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Taking heart? The impact of combination therapy on the lives of people with HIV

Duration: March 1998 - March 1999

This quantitative follow-up to our original qualitative study recruited 2,367 people with HIV from across the UK. Using self-completion, freepost return questionnaires the study described and explored key aspects of the therapeutic experience of people living with HIV. These experiences include learning about anti-HIV combination therapies, accessing it, making decisions about starting therapy, taking therapy and coping with its impact.

The study was concerned with how the advent of anti-HIV combination therapy had affected everybody with HIV, whether or not they were actually taking HIV treatments. The objectives of the study were:

  • to describe the experience of people with HIV in accessing treatments.
  • to describe the experience of people with HIV accessing information about treatments.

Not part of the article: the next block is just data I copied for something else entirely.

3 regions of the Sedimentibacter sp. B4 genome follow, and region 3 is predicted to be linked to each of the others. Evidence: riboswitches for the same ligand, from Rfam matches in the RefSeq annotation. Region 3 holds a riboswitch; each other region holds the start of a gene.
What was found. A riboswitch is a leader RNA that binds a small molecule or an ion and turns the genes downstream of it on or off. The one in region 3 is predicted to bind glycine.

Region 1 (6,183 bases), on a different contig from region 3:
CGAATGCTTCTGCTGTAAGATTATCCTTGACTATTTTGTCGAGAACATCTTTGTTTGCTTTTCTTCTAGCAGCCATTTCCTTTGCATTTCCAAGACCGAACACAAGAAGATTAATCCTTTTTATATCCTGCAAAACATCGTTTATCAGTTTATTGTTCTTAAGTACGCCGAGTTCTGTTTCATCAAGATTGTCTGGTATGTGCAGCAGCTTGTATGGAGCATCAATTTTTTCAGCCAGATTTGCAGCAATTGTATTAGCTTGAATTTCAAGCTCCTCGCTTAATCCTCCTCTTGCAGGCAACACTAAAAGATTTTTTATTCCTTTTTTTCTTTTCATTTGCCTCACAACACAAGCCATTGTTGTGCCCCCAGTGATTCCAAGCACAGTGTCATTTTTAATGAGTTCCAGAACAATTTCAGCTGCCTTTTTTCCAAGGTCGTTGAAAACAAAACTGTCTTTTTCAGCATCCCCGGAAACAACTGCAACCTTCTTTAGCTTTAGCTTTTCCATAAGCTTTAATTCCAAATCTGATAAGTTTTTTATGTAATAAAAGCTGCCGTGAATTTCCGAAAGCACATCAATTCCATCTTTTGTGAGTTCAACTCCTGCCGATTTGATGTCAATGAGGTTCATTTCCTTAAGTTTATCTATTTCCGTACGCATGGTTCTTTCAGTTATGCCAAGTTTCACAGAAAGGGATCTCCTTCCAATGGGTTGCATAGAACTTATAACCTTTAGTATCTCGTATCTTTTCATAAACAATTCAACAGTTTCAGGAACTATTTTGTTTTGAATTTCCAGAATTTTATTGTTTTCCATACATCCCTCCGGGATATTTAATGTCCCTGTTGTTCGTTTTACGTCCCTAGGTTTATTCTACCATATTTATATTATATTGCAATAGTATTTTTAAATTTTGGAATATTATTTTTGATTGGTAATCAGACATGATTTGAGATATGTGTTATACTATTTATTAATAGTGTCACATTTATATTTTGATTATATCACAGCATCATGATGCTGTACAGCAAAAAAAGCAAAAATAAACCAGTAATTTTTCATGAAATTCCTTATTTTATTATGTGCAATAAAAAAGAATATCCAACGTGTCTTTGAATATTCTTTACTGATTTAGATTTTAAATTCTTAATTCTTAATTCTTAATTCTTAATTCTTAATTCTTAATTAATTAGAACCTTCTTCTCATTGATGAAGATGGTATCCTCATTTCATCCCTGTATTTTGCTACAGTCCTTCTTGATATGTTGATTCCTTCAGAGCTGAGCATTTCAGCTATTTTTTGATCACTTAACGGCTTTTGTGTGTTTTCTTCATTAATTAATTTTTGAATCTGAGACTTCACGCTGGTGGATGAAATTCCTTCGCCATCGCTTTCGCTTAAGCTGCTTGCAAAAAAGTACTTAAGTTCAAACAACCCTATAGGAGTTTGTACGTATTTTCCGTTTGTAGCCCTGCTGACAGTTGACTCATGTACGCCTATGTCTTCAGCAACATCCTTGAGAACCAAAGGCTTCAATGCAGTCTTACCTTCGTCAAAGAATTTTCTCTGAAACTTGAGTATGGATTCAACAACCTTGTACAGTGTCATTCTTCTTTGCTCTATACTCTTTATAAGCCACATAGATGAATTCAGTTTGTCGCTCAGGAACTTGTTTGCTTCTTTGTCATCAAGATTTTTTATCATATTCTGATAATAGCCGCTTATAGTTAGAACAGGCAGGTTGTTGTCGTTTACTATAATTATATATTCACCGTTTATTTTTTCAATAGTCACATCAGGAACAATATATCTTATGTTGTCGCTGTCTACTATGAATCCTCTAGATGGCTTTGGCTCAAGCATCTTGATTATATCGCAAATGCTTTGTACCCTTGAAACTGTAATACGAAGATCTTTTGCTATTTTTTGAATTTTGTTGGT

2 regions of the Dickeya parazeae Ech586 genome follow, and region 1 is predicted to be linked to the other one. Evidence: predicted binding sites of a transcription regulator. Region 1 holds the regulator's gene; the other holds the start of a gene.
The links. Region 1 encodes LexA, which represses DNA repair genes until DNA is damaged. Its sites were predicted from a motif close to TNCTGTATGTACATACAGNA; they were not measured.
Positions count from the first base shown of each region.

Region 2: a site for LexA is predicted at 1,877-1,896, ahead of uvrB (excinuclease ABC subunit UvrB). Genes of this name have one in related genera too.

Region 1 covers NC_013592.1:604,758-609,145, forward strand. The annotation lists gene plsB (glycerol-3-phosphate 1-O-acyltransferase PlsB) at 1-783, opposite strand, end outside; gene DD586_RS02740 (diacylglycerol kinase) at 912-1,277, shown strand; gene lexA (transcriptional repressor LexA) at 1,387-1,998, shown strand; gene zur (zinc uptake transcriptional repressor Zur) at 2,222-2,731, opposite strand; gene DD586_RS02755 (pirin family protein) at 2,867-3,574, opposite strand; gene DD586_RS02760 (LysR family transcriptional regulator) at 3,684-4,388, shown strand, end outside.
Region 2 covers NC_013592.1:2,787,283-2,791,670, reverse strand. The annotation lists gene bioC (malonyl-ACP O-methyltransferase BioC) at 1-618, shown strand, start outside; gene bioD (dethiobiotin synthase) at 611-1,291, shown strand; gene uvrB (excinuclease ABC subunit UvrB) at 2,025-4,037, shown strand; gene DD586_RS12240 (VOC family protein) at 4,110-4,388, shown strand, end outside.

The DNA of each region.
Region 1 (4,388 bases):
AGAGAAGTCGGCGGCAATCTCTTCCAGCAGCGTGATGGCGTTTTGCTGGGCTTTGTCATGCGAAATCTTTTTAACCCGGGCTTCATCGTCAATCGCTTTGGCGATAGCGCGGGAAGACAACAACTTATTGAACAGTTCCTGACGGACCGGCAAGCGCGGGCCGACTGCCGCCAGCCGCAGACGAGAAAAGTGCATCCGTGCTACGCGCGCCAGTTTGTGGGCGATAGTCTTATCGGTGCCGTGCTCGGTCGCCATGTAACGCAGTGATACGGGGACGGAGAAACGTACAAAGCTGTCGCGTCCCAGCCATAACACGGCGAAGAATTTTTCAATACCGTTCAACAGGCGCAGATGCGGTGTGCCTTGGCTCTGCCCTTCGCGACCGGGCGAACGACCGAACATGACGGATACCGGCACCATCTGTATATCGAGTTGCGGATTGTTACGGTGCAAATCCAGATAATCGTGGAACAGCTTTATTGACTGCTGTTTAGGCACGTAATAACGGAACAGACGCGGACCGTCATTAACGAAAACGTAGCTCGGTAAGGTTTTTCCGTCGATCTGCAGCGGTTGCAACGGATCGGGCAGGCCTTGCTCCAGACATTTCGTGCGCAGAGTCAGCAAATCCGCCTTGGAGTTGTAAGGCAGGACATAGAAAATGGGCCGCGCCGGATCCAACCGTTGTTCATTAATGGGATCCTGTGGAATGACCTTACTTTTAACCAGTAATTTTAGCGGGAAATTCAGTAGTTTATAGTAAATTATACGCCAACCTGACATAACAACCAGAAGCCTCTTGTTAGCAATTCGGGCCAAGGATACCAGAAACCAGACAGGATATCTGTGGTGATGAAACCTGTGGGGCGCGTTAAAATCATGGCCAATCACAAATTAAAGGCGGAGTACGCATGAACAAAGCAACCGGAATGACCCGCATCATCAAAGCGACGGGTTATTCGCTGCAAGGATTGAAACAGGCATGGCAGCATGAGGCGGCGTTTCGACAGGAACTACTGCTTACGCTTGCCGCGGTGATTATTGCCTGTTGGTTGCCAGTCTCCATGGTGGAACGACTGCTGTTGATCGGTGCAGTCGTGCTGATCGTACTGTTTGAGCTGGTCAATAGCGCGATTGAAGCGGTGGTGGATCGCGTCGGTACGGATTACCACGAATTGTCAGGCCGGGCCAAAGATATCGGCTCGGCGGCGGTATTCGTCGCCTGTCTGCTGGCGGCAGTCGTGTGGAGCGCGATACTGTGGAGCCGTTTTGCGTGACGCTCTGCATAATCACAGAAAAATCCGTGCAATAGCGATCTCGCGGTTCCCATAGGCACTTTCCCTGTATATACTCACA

• to describe the treatment knowledge and attitudes of all people with HIV.
  • to describe the experience of people with HIV in using anti-HIV combination therapy.
  • to describe the changes in the lives of people with HIV brought about by taking anti-HIV combination therapy.

This national survey of people with HIV was undertaken in the summer of 1998. Between 10% and 15% of the population of people diagnosed with HIV in the UK took part. As such the study provides a unique baseline against which to compare more recent studies. It also remains the largest study of people with HIV ever undertaken in the UK.

The final report is no longer available but results were also written up in a Book chapter called Treatment education: a multi-disciplinary challenge (1999).

Key contact: Peter Weatherburn

Tagged under: All living with HIV